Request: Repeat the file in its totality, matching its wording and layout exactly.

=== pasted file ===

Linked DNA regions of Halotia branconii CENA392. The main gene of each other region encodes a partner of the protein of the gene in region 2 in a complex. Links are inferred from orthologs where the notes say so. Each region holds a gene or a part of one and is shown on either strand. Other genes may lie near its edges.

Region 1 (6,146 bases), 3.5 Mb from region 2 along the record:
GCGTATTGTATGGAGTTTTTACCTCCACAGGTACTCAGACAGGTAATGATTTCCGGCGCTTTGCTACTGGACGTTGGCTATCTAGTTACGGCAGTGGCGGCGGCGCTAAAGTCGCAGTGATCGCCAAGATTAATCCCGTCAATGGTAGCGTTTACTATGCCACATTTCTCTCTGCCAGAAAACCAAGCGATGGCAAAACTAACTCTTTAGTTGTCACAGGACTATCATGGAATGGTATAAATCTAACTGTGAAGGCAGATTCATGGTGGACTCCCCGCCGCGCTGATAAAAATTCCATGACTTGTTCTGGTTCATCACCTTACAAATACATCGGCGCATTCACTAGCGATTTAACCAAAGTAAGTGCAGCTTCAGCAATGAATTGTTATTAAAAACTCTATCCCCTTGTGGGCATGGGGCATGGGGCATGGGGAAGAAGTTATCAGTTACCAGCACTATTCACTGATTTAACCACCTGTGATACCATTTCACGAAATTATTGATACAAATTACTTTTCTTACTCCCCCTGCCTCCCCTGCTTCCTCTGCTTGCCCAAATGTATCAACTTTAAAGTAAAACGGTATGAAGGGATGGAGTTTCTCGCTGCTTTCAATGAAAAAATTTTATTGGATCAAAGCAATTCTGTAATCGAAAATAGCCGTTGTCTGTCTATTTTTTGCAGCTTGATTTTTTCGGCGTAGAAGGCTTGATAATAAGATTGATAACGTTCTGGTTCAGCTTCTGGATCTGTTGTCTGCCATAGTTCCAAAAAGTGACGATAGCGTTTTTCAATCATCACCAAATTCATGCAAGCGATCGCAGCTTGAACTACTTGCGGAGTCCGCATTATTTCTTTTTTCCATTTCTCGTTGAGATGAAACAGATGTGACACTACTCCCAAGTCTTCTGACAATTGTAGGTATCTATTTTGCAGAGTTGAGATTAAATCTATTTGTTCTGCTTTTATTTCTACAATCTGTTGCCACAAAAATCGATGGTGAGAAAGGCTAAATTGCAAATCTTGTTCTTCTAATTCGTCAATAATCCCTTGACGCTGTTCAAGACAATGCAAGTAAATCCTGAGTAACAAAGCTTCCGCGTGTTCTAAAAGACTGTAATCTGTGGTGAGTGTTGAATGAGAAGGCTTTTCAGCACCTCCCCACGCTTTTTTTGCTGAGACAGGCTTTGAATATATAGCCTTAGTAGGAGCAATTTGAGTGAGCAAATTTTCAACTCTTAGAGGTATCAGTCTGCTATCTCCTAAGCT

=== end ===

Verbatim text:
Linked DNA regions of Halotia branconii CENA392. The main gene of each other region encodes a partner of the protein of the gene in region 2 in a complex. Links are inferred from orthologs where the notes say so. Each region holds a gene or a part of one and is shown on either strand. Other genes may lie near its edges.

Region 1 (6,146 bases), 3.5 Mb from region 2 along the record:
GCGTATTGTATGGAGTTTTTACCTCCACAGGTACTCAGACAGGTAATGATTTCCGGCGCTTTGCTACTGGACGTTGGCTATCTAGTTACGGCAGTGGCGGCGGCGCTAAAGTCGCAGTGATCGCCAAGATTAATCCCGTCAATGGTAGCGTTTACTATGCCACATTTCTCTCTGCCAGAAAACCAAGCGATGGCAAAACTAACTCTTTAGTTGTCACAGGACTATCATGGAATGGTATAAATCTAACTGTGAAGGCAGATTCATGGTGGACTCCCCGCCGCGCTGATAAAAATTCCATGACTTGTTCTGGTTCATCACCTTACAAATACATCGGCGCATTCACTAGCGATTTAACCAAAGTAAGTGCAGCTTCAGCAATGAATTGTTATTAAAAACTCTATCCCCTTGTGGGCATGGGGCATGGGGCATGGGGAAGAAGTTATCAGTTACCAGCACTATTCACTGATTTAACCACCTGTGATACCATTTCACGAAATTATTGATACAAATTACTTTTCTTACTCCCCCTGCCTCCCCTGCTTCCTCTGCTTGCCCAAATGTATCAACTTTAAAGTAAAACGGTATGAAGGGATGGAGTTTCTCGCTGCTTTCAATGAAAAAATTTTATTGGATCAAAGCAATTCTGTAATCGAAAATAGCCGTTGTCTGTCTATTTTTTGCAGCTTGATTTTTTCGGCGTAGAAGGCTTGATAATAAGATTGATAACGTTCTGGTTCAGCTTCTGGATCTGTTGTCTGCCATAGTTCCAAAAAGTGACGATAGCGTTTTTCAATCATCACCAAATTCATGCAAGCGATCGCAGCTTGAACTACTTGCGGAGTCCGCATTATTTCTTTTTTCCATTTCTCGTTGAGATGAAACAGATGTGACACTACTCCCAAGTCTTCTGACAATTGTAGGTATCTATTTTGCAGAGTTGAGATTAAATCTATTTGTTCTGCTTTTATTTCTACAATCTGTTGCCACAAAAATCGATGGTGAGAAAGGCTAAATTGCAAATCTTGTTCTTCTAATTCGTCAATAATCCCTTGACGCTGTTCAAGACAATGCAAGTAAATCCTGAGTAACAAAGCTTCCGCGTGTTCTAAAAGACTGTAATCTGTGGTGAGTGTTGAATGAGAAGGCTTTTCAGCACCTCCCCACGCTTTTTTTGCTGAGACAGGCTTTGAATATATAGCCTTAGTAGGAGCAATTTGAGTGAGCAAATTTTCAACTCTTAGAGGTATCAGTCTGCTATCTCCTAAGCT